Some authors have suggested that the VO2 values measured during sub maximal intensities above the lactate threshold are higher than the values estimated from sub-lactate threshold intensities, which would induce significant changes in the regression parameters (Bearden and Moffat, 2001; Green and Dawson, 1995, 1996; Olesen and Secher, 1995; Pederson et. al., 2002; Riley and Cooper, 2002; Yamamoto and Kanehisa, 1995; Zoladz et. al., 1998; Zoladz and Korniewski, 2001; Zoladz et. al., 1995). Additionally, those effects could significantly affect the estimation of the energy cost, therefore the estimation of the AOD (Olesen and Secher, 1995; Wood et. al., 1997; Zoladz et. al., 1998; Zoladz et. al., 1995). Typically, an underestimation of the supra maximal energy demand and of the AOD was observed when sub maximal testing was limited to intensities below the lactate threshold (Olesen and Secher, 1995; Riley and Cooper, 2002; Wood et. al., 1997; Zoladz et. al., 1995; Zoladz et. al., 1998). Additionally, the majority of those studies have analysed cycling exercise. Indeed, only the study by Wood et al. (1997) assessed the response of endurance trained subjects during running exercise. However, none of those studies presented calculations about the precision of the AOD estimation.

Medbø et al. (1988) were the first to present a detailed study on the precision of the AOD estimation for treadmill running. Others have subsequently assessed the robustness of the method by the precision of the supra maximal energy demand prediction error (Russell et. al., 2000; 2002a; 2002b) or by the precision of the AOD itself (Reis et. al., 2004). Russell et. al. (2002a) have shown that the inclusion of exercise intensities above the lactate threshold in the VO2/power regression line did not significantly changed the AOD estimations but did improved the precision of the estimated supra maximal energy demand.

Taking into account the above considerations, the aims of the present study were twofold: i) to investigate if the inclusion of exercise intensities above the lactate threshold in the regression affects the estimations of the energy demand and of the AOD during treadmill running performed by endurance-trained subjects; ii) to assess if the referred procedure also affects the precision of the energy demand and of the AOD estimations.

METHODS

Fourteen male subjects volunteered for this study after medical approval and gave their informed consent to participate on the experiments. All subjects were involved in systematic endurance training programs and their mean (± standard deviation) age, height and body weight were, respectively, 26.9 ± 4.7 years, 1.76 ± 0.06 m, 65.8 ± 5.4 kg. All the procedures were in accordance with the Helsinki Declaration of 1975.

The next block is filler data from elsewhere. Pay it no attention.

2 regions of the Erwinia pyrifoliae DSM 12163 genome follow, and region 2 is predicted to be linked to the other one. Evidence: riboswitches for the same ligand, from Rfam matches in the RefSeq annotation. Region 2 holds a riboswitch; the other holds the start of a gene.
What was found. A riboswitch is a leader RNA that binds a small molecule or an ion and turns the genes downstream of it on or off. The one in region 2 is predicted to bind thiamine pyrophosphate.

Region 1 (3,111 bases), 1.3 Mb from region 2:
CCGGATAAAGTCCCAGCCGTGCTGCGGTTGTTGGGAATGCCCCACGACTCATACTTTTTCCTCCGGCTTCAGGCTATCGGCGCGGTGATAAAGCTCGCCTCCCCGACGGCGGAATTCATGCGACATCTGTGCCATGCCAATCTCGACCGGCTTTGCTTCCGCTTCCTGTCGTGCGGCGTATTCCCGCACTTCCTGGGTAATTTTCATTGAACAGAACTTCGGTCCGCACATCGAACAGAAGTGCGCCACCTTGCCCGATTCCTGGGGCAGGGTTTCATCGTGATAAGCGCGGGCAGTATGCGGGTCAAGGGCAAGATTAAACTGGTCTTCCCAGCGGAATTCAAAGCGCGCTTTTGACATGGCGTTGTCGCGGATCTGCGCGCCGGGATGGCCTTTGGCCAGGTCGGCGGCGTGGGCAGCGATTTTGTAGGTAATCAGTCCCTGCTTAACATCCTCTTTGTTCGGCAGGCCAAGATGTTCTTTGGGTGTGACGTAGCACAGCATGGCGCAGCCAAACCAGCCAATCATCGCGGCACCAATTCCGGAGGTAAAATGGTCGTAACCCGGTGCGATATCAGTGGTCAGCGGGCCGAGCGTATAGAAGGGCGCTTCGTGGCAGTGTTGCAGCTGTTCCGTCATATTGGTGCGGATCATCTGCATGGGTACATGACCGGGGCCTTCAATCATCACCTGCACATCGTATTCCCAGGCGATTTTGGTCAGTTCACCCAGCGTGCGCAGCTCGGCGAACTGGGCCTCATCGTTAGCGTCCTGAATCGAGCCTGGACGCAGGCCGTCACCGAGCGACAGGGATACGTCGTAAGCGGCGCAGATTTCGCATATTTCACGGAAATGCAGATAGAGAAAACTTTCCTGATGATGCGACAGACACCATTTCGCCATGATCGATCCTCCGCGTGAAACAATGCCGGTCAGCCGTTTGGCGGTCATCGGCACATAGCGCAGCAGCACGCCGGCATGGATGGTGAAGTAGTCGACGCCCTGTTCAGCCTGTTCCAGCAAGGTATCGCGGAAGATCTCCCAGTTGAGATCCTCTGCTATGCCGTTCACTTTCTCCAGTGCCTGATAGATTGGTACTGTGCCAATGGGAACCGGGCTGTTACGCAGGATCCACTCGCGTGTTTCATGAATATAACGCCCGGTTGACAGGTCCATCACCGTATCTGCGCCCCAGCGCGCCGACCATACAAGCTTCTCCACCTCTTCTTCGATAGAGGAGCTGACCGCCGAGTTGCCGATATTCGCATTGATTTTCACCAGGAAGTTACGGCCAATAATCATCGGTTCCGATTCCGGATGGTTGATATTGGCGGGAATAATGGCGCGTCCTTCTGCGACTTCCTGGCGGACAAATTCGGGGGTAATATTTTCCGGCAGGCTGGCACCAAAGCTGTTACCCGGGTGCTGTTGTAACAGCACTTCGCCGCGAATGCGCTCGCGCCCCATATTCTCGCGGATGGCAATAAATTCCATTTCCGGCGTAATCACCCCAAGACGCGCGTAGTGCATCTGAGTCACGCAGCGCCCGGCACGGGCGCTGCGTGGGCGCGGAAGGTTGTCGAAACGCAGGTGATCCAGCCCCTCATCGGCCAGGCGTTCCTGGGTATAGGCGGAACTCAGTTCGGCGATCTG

All exercise was conducted on a laboratory with a controlled temperature (20-25 degrees Celsius) and humidity (35-45%). Subjects completed a sub maximal running test followed by a supra maximal running test 48h later. The tests were performed on a Quasar-med Pulsar (HP Cosmos, Nussdorf, Germany) motorized treadmill with a 0% gradient. On the day between the two tests the subjects limited their training program to a single daily low intensity continuous running session. Through all testing expired gases were collected and analysed with a SensorMedics 2900 metabolic measurement cart (SensorMedics Corporation, Yorba Linda, USA) and VO2 was averaged as 20 s intervals. Before each test, a reference air calibration of the device was performed using a gas sample with a 16% O2 concentration and a 5% CO2 concentration. The flow meter was also calibrated before each testing with a 3000 ml syringe. To assess the blood lactate concentration ([La]), 32 micro-litres of capillary blood samples were collected and analysed with an Accusport Lactate Analyser (Boehringer, Mannheim, Germany). Before each subjects’ test a calibration of the Accusport was performed with several YSI 1530 Standard Lactate Solutions (2.5, 5, 10 and 15 mml.L-1).

Sub maximal test

The test included exercise intensities below and above the 4 mm·L-1 lactate threshold. Each subject performed several six min bouts at a constant speed. The starting running speed was 2.92 to 3.33 m·s-1. Each subsequent bout was performed with a speed increase of 0.37 to 0.46 m·s-1. The starting running speed for each subject as well as the increase between bouts were based on a laboratory pre-testing for each subject. The recovery time between bouts was also individual and based on VO2 measurement during the recovery. Subjects were allowed to start a new bout, when VO2 was less than 2 ml·kg-1·min-1 different from the value observed before the beginning of the first bout. Immediately after the conclusion of each bout [La] was measured as described before. The test was terminated when voluntary exhaustion occurred. The highest VO2 mean value averaged over 20 s was taken as the subject’s peak VO2.